Cavities are contagious
February is National Children’s Dental Health Month, free dental screenings for first time patients through the end of spring
February 17, 2014
Dental caries, commonly known as tooth decay, is the single most common chronic childhood disease. In fact, it is an infectious disease. Mothers with cavities can transmit caries-producing oral bacteria to their babies when they clean pacifiers by sticking them in their own mouths or by sharing spoons.
According to Liliana Rozo, D.D.S., assistant profesor, University of Louisville School of Dentistry, tooth decay can have a detrimental effect on a child’s quality of life, performance in school and success in life. The disease can cause pain, inability to chew food well, embarrassment about discolored or damaged teeth, and distraction from play and learning.
These are among the tips a dentist can discuss with parents during a free dental screening for children who are first time patients of the UofL School of Dentistry. This promotion is being offered now through the end of spring. Call (502) 852-5642 to schedule an appointment.
The American Academy of Pediatric Dentistry (AAPD) encourages parents to find a dental home for their baby as soon as the child’s first tooth erupts. Regular visits to a pediatric dentist will help parents become familiar with their child's dental and oral health milestones. They’ll inform parents about teething, proper oral hygiene habits, normal tooth development, and trauma prevention. Nutritional counseling also will be a part of the discussion.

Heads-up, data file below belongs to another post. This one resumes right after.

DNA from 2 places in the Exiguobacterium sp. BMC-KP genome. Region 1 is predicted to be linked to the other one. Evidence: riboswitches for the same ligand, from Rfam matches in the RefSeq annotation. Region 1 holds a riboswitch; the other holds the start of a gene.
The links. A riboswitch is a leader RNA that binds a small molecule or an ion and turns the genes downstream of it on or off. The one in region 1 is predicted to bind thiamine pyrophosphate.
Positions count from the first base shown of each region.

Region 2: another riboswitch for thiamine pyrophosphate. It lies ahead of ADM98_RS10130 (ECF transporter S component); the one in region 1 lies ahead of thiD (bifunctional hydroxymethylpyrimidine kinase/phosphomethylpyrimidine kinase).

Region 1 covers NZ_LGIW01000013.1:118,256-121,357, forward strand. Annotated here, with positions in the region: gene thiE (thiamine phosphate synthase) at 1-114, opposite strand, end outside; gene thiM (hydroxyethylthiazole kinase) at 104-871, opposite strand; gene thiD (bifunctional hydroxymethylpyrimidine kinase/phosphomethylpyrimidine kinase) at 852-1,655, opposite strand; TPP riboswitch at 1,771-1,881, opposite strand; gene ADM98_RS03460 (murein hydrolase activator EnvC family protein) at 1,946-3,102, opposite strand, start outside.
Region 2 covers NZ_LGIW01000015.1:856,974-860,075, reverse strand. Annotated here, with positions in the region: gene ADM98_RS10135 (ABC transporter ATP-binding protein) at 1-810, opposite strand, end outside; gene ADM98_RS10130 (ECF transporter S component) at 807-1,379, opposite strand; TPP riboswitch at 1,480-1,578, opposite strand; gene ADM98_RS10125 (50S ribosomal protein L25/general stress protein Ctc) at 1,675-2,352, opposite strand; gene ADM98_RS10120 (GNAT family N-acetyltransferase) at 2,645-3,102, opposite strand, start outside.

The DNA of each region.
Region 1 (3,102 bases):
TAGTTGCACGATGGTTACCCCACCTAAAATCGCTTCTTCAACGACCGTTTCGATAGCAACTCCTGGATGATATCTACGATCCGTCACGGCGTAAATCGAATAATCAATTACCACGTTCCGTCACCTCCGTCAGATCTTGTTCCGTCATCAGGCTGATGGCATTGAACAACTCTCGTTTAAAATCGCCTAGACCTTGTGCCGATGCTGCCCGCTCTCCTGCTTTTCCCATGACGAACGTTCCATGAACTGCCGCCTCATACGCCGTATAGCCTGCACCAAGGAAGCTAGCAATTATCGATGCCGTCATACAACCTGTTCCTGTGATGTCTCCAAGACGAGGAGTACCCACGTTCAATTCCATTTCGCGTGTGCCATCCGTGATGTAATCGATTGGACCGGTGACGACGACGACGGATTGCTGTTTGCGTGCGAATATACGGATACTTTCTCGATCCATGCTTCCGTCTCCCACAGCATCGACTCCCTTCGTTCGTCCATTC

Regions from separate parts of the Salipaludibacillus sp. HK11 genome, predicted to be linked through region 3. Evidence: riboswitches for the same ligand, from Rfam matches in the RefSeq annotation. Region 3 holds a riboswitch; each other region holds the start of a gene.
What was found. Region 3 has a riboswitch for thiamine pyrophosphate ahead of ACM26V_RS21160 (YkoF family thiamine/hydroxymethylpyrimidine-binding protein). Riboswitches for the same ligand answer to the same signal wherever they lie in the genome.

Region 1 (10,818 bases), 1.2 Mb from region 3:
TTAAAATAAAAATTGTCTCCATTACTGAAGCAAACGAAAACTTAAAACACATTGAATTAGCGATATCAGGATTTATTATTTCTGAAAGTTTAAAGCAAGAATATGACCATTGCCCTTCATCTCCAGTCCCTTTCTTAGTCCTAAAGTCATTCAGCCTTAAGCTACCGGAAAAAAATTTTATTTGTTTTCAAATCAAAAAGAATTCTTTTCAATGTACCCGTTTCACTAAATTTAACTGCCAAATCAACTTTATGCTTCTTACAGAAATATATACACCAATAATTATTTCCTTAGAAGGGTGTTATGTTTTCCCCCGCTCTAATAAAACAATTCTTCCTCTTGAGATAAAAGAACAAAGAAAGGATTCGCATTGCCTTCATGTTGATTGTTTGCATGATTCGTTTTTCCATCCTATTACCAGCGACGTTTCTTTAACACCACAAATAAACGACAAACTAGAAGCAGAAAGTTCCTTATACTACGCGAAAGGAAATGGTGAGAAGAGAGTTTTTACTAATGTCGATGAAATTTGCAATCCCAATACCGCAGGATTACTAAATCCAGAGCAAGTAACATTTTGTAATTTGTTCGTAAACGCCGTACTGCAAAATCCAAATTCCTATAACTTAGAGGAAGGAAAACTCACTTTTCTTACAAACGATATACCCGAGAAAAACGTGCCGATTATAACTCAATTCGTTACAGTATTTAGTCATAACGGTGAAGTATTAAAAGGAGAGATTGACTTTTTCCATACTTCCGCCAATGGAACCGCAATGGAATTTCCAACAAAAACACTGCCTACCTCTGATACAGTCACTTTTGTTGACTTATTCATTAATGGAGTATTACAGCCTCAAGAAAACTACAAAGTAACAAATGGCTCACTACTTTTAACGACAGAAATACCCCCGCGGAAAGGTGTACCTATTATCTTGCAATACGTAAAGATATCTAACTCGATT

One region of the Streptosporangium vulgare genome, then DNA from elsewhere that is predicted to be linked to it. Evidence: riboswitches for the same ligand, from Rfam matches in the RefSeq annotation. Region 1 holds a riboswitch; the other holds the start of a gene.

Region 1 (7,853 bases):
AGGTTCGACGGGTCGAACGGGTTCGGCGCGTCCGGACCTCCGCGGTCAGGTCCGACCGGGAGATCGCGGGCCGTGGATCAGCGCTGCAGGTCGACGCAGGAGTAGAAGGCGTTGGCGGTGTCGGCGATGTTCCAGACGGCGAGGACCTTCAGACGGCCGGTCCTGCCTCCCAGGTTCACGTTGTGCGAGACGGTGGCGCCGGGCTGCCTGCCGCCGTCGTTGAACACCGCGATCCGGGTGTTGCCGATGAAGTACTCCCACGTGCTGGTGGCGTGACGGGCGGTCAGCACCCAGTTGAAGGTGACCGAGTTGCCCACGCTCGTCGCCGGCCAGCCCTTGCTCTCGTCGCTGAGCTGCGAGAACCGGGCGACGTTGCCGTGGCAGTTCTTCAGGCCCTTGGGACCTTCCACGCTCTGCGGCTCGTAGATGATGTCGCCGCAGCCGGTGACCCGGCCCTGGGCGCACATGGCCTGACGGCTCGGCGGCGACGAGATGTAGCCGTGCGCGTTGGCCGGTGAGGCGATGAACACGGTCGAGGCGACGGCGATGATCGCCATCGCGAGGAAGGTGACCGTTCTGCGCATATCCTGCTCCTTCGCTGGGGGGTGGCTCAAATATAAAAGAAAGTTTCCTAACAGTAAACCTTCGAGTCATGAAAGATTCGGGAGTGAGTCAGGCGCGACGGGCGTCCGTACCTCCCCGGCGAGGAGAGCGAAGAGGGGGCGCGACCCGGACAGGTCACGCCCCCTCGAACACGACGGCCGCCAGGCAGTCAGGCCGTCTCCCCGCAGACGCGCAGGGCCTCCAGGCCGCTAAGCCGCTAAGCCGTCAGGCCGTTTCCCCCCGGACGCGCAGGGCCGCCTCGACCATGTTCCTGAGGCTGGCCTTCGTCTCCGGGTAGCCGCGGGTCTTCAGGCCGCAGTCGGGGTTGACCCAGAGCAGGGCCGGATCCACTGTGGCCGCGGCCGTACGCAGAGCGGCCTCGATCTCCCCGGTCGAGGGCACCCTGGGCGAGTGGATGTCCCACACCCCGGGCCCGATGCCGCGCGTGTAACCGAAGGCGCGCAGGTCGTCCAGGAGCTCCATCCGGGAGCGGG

Often, Rozo said, parents do not make the connection between oral health and overall health, but they are related. The mouth is an open door for many microbial infections to enter the bloodstream. Poor oral health may be a risk factor for systemic disease. Oral health manifestations, such as bleeding or dry mouth can indicate the presence of a systemic disease or exacerbate the effects of an existing disease such as diabetes and heart disease.
So parents, too, should make their own oral health care a priority in order to help their children stay healthy, said Rozo, an AAPD board certified pediatric dentist.
About UofL oral health care for children
The University of Louisville School of Dentistry Department of
Orthodontics, Pediatric Dentistry, and Special Care offers an Oral Health
Education program for children from ages one to 17. Both parents and children
are educated in areas of oral hygiene techniques, adequate use of Fluoride
products, importance of a non-cariogenic diet and the importance of primary
dentition. Children and adolescents will be evaluated regarding their growth
and development of healthy mouths, jaws, teeth and gums. We are specialists who
provide expert care for all children, including those with special needs such
as autism or other complex systemic diseases. Orthodontics is also an important
aspect of our program for those who need it. We offer dental treatments under
sedation or general anesthesia as well as emergency coverage 24 hours a day,
seven days a week.
The University of Louisville, School of Dentistry Pediatric Clinic has two locations: UofL School of Dentistry, 501 S. Preston Street and UofL School of Dentistry at Kosair Charities, 982 Eastern Parkway. Call (502) 852-5642 to schedule an appointment.